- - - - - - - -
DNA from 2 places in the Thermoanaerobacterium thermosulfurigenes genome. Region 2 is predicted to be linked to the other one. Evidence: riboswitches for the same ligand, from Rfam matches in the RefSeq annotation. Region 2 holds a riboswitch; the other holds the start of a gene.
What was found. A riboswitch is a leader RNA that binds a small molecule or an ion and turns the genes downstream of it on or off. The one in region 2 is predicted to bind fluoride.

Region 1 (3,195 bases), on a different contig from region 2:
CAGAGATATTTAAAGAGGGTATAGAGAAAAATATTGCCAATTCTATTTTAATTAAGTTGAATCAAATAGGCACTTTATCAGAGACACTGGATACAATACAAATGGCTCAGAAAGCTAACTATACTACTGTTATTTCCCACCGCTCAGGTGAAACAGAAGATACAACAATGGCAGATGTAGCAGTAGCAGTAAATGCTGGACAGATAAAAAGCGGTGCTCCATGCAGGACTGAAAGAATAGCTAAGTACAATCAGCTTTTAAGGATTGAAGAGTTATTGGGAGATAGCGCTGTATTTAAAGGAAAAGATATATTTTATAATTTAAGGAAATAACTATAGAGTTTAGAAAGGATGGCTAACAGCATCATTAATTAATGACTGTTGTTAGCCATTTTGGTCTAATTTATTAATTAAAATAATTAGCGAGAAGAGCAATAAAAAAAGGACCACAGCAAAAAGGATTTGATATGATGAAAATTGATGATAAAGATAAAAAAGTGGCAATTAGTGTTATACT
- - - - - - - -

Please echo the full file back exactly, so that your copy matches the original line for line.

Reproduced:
DNA from 2 places in the Thermoanaerobacterium thermosulfurigenes genome. Region 2 is predicted to be linked to the other one. Evidence: riboswitches for the same ligand, from Rfam matches in the RefSeq annotation. Region 2 holds a riboswitch; the other holds the start of a gene.
What was found. A riboswitch is a leader RNA that binds a small molecule or an ion and turns the genes downstream of it on or off. The one in region 2 is predicted to bind fluoride.

Region 1 (3,195 bases), on a different contig from region 2:
CAGAGATATTTAAAGAGGGTATAGAGAAAAATATTGCCAATTCTATTTTAATTAAGTTGAATCAAATAGGCACTTTATCAGAGACACTGGATACAATACAAATGGCTCAGAAAGCTAACTATACTACTGTTATTTCCCACCGCTCAGGTGAAACAGAAGATACAACAATGGCAGATGTAGCAGTAGCAGTAAATGCTGGACAGATAAAAAGCGGTGCTCCATGCAGGACTGAAAGAATAGCTAAGTACAATCAGCTTTTAAGGATTGAAGAGTTATTGGGAGATAGCGCTGTATTTAAAGGAAAAGATATATTTTATAATTTAAGGAAATAACTATAGAGTTTAGAAAGGATGGCTAACAGCATCATTAATTAATGACTGTTGTTAGCCATTTTGGTCTAATTTATTAATTAAAATAATTAGCGAGAAGAGCAATAAAAAAAGGACCACAGCAAAAAGGATTTGATATGATGAAAATTGATGATAAAGATAAAAAAGTGGCAATTAGTGTTATACT